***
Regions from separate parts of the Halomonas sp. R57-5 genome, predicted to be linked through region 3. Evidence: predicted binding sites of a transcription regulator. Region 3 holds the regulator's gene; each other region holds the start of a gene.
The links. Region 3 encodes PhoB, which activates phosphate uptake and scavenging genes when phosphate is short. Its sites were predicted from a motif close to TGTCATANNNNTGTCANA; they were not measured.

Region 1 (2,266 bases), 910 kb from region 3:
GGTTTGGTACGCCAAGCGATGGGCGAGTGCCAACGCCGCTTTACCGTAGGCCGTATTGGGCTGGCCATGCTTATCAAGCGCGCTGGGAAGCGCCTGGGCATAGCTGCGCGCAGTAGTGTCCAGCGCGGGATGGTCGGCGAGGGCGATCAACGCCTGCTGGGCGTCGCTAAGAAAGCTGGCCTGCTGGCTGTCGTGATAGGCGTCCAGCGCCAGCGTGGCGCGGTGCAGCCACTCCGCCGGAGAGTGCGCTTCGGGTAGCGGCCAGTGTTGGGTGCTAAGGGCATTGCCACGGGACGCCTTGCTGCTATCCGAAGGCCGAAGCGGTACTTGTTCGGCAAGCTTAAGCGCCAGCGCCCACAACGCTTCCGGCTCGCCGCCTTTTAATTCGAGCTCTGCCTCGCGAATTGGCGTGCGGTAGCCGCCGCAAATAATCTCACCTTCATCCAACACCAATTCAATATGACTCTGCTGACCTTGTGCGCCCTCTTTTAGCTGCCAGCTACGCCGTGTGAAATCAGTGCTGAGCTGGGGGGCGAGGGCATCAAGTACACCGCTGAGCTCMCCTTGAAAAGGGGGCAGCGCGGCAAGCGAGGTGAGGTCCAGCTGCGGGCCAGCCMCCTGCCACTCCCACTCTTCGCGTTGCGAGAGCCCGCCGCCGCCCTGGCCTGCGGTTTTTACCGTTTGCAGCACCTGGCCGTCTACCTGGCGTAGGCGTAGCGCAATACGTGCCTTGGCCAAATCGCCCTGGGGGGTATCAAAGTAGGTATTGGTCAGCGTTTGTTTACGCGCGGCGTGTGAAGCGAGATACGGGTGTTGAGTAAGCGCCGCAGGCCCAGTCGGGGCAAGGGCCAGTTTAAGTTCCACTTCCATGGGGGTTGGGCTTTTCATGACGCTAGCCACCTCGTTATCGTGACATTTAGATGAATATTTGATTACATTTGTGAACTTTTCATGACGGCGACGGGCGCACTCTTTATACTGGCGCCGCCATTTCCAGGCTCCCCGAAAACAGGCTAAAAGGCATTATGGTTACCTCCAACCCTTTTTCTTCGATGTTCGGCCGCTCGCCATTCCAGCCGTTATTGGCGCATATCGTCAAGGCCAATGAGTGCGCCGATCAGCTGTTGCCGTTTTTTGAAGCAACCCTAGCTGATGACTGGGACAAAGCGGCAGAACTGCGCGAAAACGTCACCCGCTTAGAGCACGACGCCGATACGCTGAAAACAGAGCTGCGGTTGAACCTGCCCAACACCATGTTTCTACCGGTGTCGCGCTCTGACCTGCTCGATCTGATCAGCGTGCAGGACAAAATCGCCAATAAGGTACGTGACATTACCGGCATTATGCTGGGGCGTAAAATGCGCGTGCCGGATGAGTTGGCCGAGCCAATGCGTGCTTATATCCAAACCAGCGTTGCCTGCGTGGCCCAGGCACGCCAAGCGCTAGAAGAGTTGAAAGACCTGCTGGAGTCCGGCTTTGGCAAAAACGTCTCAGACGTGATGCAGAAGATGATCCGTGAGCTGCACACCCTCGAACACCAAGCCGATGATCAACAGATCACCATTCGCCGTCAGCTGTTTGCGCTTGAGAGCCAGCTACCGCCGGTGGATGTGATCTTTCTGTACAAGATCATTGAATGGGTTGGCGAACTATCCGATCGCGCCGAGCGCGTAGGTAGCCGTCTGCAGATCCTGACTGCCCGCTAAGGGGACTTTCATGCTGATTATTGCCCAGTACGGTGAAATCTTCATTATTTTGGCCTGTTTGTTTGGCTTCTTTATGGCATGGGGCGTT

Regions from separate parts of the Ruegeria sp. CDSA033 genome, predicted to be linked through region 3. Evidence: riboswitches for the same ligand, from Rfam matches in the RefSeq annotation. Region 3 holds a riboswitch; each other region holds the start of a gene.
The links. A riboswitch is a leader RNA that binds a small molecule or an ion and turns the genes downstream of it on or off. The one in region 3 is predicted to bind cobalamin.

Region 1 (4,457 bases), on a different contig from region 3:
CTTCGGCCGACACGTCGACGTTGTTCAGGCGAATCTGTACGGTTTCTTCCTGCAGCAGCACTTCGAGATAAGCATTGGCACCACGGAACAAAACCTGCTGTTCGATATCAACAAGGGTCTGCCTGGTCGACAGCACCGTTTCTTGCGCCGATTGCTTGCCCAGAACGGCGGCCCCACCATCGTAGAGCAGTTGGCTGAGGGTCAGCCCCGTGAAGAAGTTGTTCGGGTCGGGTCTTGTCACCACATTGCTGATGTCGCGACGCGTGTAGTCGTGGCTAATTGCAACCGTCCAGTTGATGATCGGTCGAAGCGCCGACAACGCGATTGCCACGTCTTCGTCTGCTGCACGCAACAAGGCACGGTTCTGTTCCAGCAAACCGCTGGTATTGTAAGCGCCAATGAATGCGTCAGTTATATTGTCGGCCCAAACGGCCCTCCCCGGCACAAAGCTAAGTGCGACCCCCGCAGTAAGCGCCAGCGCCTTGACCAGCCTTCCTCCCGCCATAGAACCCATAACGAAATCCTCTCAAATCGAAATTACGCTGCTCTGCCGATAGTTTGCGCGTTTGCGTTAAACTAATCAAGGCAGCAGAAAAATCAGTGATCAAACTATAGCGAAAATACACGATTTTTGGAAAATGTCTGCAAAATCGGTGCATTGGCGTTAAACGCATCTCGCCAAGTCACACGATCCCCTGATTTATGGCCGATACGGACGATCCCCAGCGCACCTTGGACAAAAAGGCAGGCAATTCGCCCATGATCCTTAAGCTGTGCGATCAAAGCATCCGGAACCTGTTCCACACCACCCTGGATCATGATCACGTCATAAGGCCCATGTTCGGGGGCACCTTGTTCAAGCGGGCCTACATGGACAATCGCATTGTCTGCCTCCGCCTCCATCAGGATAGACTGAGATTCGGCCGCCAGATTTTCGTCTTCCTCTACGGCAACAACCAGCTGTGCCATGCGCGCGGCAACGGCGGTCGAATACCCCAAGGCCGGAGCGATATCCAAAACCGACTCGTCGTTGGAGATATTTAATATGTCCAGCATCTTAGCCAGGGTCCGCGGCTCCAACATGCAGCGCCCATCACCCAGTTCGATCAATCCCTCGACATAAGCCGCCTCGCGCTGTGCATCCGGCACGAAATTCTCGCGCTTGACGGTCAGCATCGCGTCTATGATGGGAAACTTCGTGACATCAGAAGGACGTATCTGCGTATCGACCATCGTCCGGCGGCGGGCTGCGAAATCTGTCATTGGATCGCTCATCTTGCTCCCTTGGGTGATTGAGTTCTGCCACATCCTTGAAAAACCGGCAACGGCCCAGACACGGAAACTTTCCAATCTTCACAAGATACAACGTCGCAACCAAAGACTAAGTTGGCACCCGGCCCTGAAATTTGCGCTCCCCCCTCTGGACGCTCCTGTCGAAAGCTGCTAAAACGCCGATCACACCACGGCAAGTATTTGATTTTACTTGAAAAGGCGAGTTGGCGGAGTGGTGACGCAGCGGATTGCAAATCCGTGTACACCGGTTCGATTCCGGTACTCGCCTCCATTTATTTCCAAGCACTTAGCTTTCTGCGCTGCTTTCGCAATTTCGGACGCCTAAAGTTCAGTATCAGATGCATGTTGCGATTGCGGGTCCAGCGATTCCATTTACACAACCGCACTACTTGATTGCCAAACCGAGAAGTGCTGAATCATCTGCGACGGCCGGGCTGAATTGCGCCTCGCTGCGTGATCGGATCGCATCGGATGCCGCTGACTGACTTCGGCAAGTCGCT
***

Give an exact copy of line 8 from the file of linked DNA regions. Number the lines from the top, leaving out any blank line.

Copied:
CTTCGGCCGACACGTCGACGTTGTTCAGGCGAATCTGTACGGTTTCTTCCTGCAGCAGCACTTCGAGATAAGCATTGGCACCACGGAACAAAACCTGCTGTTCGATATCAACAAGGGTCTGCCTGGTCGACAGCACCGTTTCTTGCGCCGATTGCTTGCCCAGAACGGCGGCCCCACCATCGTAGAGCAGTTGGCTGAGGGTCAGCCCCGTGAAGAAGTTGTTCGGGTCGGGTCTTGTCACCACATTGCTGATGTCGCGACGCGTGTAGTCGTGGCTAATTGCAACCGTCCAGTTGATGATCGGTCGAAGCGCCGACAACGCGATTGCCACGTCTTCGTCTGCTGCACGCAACAAGGCACGGTTCTGTTCCAGCAAACCGCTGGTATTGTAAGCGCCAATGAATGCGTCAGTTATATTGTCGGCCCAAACGGCCCTCCCCGGCACAAAGCTAAGTGCGACCCCCGCAGTAAGCGCCAGCGCCTTGACCAGCCTTCCTCCCGCCATAGAACCCATAACGAAATCCTCTCAAATCGAAATTACGCTGCTCTGCCGATAGTTTGCGCGTTTGCGTTAAACTAATCAAGGCAGCAGAAAAATCAGTGATCAAACTATAGCGAAAATACACGATTTTTGGAAAATGTCTGCAAAATCGGTGCATTGGCGTTAAACGCATCTCGCCAAGTCACACGATCCCCTGATTTATGGCCGATACGGACGATCCCCAGCGCACCTTGGACAAAAAGGCAGGCAATTCGCCCATGATCCTTAAGCTGTGCGATCAAAGCATCCGGAACCTGTTCCACACCACCCTGGATCATGATCACGTCATAAGGCCCATGTTCGGGGGCACCTTGTTCAAGCGGGCCTACATGGACAATCGCATTGTCTGCCTCCGCCTCCATCAGGATAGACTGAGATTCGGCCGCCAGATTTTCGTCTTCCTCTACGGCAACAACCAGCTGTGCCATGCGCGCGGCAACGGCGGTCGAATACCCCAAGGCCGGAGCGATATCCAAAACCGACTCGTCGTTGGAGATATTTAATATGTCCAGCATCTTAGCCAGGGTCCGCGGCTCCAACATGCAGCGCCCATCACCCAGTTCGATCAATCCCTCGACATAAGCCGCCTCGCGCTGTGCATCCGGCACGAAATTCTCGCGCTTGACGGTCAGCATCGCGTCTATGATGGGAAACTTCGTGACATCAGAAGGACGTATCTGCGTATCGACCATCGTCCGGCGGCGGGCTGCGAAATCTGTCATTGGATCGCTCATCTTGCTCCCTTGGGTGATTGAGTTCTGCCACATCCTTGAAAAACCGGCAACGGCCCAGACACGGAAACTTTCCAATCTTCACAAGATACAACGTCGCAACCAAAGACTAAGTTGGCACCCGGCCCTGAAATTTGCGCTCCCCCCTCTGGACGCTCCTGTCGAAAGCTGCTAAAACGCCGATCACACCACGGCAAGTATTTGATTTTACTTGAAAAGGCGAGTTGGCGGAGTGGTGACGCAGCGGATTGCAAATCCGTGTACACCGGTTCGATTCCGGTACTCGCCTCCATTTATTTCCAAGCACTTAGCTTTCTGCGCTGCTTTCGCAATTTCGGACGCCTAAAGTTCAGTATCAGATGCATGTTGCGATTGCGGGTCCAGCGATTCCATTTACACAACCGCACTACTTGATTGCCAAACCGAGAAGTGCTGAATCATCTGCGACGGCCGGGCTGAATTGCGCCTCGCTGCGTGATCGGATCGCATCGGATGCCGCTGACTGACTTCGGCAAGTCGCT